Genetically modified crops are a divisive issue everywhere it seems, from Tanzania to Australia to here in the United States. For Europe in particular though, the issue has become incredibly complex and marred by political deadlock. A great example of this is DuPont Pioneer’s GM crop maize 1507, which was submitted for approval in 2001 by DuPont, and did not receive a judgment until yesterday, November 6, 2013. After twelve years, the European Commission proposed to allow maize 1507 to be grown in the EU. That would make it only the third GM crop to be approved for cultivation in the EU.
The European Union’s member states remain passionately divided over the issue of genetically modified crops, with nations like Greece and Austria vehemently opposing their use while countries like Spain and the Netherlands are much more receptive. Now that maize 1507 has been authorized for use by the European Commission, the Council of Ministers has three months to get a majority rejection before the Commission is able to give final approval for use. Health commissioner Tonio Borg has called on the member states to approve a previous reform proposal, which would make sweeping decisions like this valid, but still allow individual member states to ban the crop’s use in their own country. This reform proposal, originally suggested in 2010, was seen as legally questionable and may move the EU’s process away from a unified economy and more towards nationalized economics, which is kind of what they were trying to avoid when they designed the EU in the first place.
It is obnoxiously difficult to talk about genetically modified anything these days, especially food. The conversation is inevitably wrapped up in impenetrable layers of rhetoric on both sides, and no one seems terribly keen on listening to anyone else (although I guess that’s true of most any political or social issue these days). Truth be told, it’s hard to trust any information when it comes to GM crops. Most anywhere you look it’s clear the information you are being provided with is heavily weighted towards one side: either GM crops are evil and dangerous and the products of soulless corporations bent on exploiting the earth’s natural beauty or they are the food of the future, genetically designed by good looking geniuses to give you everything you need, protect themselves from pests and weeds, and end global poverty and hunger. It is very possible that these crops could help reduce costs and increase harvests, but it is also very possible that they will create superweeds, harm native insect populations as pesticides are used more widely, or carry serious health concerns as more modifications allow more toxic herbicides and pesticides to be used. Given that GM crops have the potential to actually do some real good, it’s incredibly disappointing to see objectivity lost in favor of either reactionary fear-mongering or corner-cutting profit margins. Is it too much to ask for just one legitimate political conversation? I don’t think so. The closest thing I’ve found to some in-depth disinterested coverage of the issue is here. It’s a fair amount to read but if you’re interested it’s good.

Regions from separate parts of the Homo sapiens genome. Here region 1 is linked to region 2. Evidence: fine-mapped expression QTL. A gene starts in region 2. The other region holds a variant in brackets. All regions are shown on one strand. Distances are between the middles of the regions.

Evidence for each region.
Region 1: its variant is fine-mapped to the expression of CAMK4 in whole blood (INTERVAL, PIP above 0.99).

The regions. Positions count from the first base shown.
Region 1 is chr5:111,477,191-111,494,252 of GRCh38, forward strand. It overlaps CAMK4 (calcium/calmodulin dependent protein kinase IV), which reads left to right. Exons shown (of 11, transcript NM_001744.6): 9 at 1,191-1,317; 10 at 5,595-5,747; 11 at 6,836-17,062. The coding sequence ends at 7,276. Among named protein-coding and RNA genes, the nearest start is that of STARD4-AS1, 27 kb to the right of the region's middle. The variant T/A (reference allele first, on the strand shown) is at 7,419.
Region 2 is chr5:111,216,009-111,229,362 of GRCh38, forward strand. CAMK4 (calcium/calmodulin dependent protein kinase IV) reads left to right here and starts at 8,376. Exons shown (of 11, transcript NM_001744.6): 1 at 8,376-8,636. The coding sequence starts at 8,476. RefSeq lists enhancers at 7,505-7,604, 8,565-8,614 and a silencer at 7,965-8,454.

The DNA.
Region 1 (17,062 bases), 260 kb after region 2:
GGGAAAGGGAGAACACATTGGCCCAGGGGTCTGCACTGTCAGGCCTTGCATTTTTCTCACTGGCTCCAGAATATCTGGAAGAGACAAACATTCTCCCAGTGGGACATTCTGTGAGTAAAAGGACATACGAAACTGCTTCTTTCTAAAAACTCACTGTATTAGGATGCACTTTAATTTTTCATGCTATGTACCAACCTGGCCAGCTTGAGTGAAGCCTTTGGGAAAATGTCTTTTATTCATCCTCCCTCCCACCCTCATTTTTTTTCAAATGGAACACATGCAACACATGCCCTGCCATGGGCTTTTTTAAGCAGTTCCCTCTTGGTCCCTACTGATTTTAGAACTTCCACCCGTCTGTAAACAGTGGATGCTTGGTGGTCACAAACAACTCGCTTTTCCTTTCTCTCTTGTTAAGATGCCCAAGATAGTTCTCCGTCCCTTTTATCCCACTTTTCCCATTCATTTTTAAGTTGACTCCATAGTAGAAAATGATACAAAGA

GM crops do in fact have the potential to lower costs and increase profits for struggling farmers and even have positive environmental impacts. According to an industry-funded study by PG Consulting, the introduction of herbicide-tolerant cotton saved 15.5 million kilograms of herbicide between 1996 and 2011. A study by Matin Qaim, an agricultural economist at Georg August University in Göttingen, found that harvest yields grew by 24% per acre and farmers’ profits increased by 50% from 2002 to 2008 in 533 farming households from central and Southern India when Bt cotton, a pest resistant strain, was introduced to the market (both of these studies, from PG and Matin Qaim’s work, are cited and given more detail in the Nature article from before). GM crops could do some good. Yes, we will have to do a lot of work to make sure they are safe for use, regardless of how much extra that will cost their manufacturers. That’s just how it will have to be if we really want to see what benefits these crops can give us. But just because corporations suck doesn’t mean we shouldn’t give this technology a chance.